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While in school one day, I caught my son playing with a document camera.  I was amazed by his adventurous curiosity; he had no fear playing with the ELMO – trying to figure out what it can do and how it works.

To me, there is no better professional development in learning new technology than to simply get your hands on it and see how it works.

That’s my advice as a technology integrator – go ahead and play with it.  Figure it out.  See what it can do.

After that, we’ll see what else we can do with it and how it can transform your teaching.

img_1773After being frustrated with my students not being able to see all of my demonstrations, I decided to make a demo cam with some of my electronic junk.

The demo cam is simply an old Sony Handicam Digital 8 camcorder mounted on an inexpensive Videosecu Universal Camera Mounting Bracket.

The camera has an adapter that splits into an RCA video/mono audio cable, which I can easily plug into my classroom television.  Switching the input on the TV is a piece of cake, and using the TV doesn’t interfere with the interactive whiteboard.

Here are some of the benefits:

1.  I can project demos onto the television above, so the entire class can see every bit of the demonstration.

2.  The zoom function is quite impressive; I can easily zoom in on discreet parts of the demonstration not easily seen – even by the person doing the demo.  This is made even easier with the use of the remote control.

img_18133.  Safety.  The demo cam allows me to show demos without the need for the students to come anywhere near it; it also is far enough away from the demo so the camera is not damaged as well.

4.  Because I have to use the record function to keep the image on screen, I can easily capture video of the demonstration.  As there is a firewire output, I can easily capture the video with a connected laptop, and share it online (below see video demonstration of adding sodium to water).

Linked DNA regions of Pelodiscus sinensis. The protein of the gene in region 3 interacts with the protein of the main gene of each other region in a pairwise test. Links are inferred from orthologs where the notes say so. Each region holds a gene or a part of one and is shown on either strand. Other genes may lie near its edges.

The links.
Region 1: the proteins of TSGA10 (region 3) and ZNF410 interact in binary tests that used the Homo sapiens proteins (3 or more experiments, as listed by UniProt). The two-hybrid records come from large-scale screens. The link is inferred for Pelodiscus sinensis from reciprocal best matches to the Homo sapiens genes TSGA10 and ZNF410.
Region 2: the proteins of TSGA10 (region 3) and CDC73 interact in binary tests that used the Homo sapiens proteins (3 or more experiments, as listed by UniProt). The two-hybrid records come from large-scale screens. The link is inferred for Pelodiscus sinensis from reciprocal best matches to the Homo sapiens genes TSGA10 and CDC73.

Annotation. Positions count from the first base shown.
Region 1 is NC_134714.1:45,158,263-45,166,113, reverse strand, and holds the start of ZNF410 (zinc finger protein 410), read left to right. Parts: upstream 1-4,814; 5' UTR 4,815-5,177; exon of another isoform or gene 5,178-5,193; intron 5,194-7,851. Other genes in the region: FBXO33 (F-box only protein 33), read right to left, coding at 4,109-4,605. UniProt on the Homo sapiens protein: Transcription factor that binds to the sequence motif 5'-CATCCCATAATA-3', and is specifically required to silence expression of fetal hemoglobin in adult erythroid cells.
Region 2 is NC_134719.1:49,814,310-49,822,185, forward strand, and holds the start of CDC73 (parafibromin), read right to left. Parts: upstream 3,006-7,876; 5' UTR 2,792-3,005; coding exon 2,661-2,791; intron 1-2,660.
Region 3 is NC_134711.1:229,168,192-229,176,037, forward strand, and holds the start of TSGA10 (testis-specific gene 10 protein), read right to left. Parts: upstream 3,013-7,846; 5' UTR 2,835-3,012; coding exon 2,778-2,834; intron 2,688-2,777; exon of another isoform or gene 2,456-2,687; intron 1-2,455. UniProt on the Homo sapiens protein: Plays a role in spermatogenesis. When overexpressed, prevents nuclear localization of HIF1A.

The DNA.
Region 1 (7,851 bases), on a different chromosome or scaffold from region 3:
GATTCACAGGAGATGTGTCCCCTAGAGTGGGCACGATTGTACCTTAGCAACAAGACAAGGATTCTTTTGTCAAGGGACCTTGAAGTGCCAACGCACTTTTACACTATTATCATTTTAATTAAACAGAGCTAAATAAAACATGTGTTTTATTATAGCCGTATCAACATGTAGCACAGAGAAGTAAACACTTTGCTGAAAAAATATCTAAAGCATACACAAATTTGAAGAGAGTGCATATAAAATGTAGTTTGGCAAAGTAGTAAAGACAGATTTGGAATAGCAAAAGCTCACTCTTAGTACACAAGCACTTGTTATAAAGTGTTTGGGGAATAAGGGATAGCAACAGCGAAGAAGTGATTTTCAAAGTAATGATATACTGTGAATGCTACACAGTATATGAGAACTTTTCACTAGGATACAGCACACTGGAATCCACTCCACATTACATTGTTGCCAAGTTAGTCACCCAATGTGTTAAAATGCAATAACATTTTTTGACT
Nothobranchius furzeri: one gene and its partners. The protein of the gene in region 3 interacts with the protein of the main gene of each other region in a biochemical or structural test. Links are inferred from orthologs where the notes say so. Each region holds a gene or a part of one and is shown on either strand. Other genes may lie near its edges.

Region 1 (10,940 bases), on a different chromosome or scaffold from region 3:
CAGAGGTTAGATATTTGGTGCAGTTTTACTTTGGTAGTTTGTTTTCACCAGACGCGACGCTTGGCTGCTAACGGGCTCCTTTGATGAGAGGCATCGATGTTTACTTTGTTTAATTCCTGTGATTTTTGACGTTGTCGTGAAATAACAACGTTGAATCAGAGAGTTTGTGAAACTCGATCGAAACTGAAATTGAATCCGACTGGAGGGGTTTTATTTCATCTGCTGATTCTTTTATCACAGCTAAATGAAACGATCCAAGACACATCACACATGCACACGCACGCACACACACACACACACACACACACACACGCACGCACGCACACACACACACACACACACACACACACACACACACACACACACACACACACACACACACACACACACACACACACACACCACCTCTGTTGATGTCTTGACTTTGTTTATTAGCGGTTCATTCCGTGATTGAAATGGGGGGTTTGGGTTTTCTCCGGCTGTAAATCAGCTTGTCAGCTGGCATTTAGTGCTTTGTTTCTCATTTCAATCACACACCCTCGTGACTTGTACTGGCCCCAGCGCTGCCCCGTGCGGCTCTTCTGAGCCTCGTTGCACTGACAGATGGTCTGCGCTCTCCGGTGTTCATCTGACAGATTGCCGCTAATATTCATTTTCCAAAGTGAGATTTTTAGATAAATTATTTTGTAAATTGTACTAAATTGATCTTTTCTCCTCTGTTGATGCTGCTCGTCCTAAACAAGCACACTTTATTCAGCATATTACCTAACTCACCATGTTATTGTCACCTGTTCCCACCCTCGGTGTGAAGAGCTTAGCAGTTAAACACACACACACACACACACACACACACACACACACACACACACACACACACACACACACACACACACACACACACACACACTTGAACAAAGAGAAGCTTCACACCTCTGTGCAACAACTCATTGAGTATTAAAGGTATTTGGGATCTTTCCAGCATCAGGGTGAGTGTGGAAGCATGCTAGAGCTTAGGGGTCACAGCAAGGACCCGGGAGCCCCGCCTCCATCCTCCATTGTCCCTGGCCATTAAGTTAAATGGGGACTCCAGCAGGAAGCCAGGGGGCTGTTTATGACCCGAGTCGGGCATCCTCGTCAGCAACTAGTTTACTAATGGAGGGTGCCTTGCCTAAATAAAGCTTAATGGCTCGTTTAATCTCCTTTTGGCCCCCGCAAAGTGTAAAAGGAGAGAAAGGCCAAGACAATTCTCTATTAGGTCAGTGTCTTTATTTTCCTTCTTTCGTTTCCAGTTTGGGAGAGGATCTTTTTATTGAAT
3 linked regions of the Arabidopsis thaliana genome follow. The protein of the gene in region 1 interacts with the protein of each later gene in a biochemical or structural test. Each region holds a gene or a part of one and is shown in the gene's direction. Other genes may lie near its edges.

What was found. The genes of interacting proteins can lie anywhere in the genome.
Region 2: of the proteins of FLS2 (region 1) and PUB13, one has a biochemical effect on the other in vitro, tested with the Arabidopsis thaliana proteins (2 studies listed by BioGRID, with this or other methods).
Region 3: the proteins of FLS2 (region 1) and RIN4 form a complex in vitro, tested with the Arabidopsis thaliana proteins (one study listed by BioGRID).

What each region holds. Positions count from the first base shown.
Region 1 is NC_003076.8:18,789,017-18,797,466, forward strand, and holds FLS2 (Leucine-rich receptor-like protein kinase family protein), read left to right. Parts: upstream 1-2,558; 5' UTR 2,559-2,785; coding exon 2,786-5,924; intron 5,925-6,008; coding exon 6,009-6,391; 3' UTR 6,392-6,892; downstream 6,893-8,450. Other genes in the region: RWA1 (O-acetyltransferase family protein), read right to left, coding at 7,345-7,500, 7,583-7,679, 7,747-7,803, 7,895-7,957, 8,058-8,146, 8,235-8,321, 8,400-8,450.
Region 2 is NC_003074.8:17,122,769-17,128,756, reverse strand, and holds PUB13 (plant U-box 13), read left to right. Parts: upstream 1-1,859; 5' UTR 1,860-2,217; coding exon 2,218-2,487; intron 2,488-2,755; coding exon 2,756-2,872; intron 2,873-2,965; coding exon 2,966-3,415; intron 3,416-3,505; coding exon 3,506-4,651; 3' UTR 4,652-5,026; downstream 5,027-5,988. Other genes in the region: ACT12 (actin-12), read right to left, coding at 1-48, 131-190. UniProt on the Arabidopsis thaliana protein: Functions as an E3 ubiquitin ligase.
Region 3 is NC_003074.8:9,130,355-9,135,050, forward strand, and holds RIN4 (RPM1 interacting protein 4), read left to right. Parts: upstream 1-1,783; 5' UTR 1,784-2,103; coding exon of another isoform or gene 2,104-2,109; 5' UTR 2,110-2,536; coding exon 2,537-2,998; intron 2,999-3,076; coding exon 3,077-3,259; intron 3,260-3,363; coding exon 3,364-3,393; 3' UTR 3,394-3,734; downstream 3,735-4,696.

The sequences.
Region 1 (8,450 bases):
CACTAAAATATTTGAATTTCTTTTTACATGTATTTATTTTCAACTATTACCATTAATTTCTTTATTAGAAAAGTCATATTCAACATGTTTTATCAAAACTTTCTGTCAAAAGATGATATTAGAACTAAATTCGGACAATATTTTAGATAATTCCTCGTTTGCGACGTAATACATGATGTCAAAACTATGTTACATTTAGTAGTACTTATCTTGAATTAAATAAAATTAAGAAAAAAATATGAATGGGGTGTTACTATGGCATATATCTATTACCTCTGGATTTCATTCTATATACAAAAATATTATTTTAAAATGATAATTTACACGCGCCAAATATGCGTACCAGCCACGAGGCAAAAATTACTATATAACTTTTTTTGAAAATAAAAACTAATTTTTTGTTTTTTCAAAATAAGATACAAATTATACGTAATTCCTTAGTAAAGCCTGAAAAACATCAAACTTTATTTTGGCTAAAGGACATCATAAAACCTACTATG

Sodium in Water from Brian Bartel on Vimeo.

5.  I can also capture slow reactions over a long period of time, import them to a computer and speed up the video to a shorter time (see video of copper in silver nitrate solution).

Some of the Drawbacks:

1.  The angle is a little ackward because of the mounting limitations.  It takes a little practice not to walk in front of it, and to make sure that the demo is in the viewing area while zooming.

2.  In order to use the TV as a monitor, I have to use the record function.  This requires me to stand on a stool, and manually rewind the tape every hour (it cannot be done with my remote).

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In anticipating the release of Google Presentation, The Official Google Blog recently released a neat little video describing the power and utility of Google Documents. The video speaks for itself and is worth watching:

My biggest problem is that our district has blocked Google Docs via Websense for fear that students might use it to chat (in a quite convoluted way) and import inappropriate content from outside of their safe little fortress of an intranet. This same mentality has them blocking flickr and slideshare.

And this is also why the district blocks YouTube (I might remind you that Google owns them). But stupefying as it may seem, Google Video is open!

When I question these practices, I usually get this response: “what happens if a student imports porn this way?” To which I mentally reply “yeah, that is a LOT easier that plugging in a USB drive full of porn into any district computer.”

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For those of you following Dale Basler’s blog, you’ll remember that he recently posted about Mark Frauenfelder’s book Rule the Web (how to do anything and everything on the internet, better, faster and easier).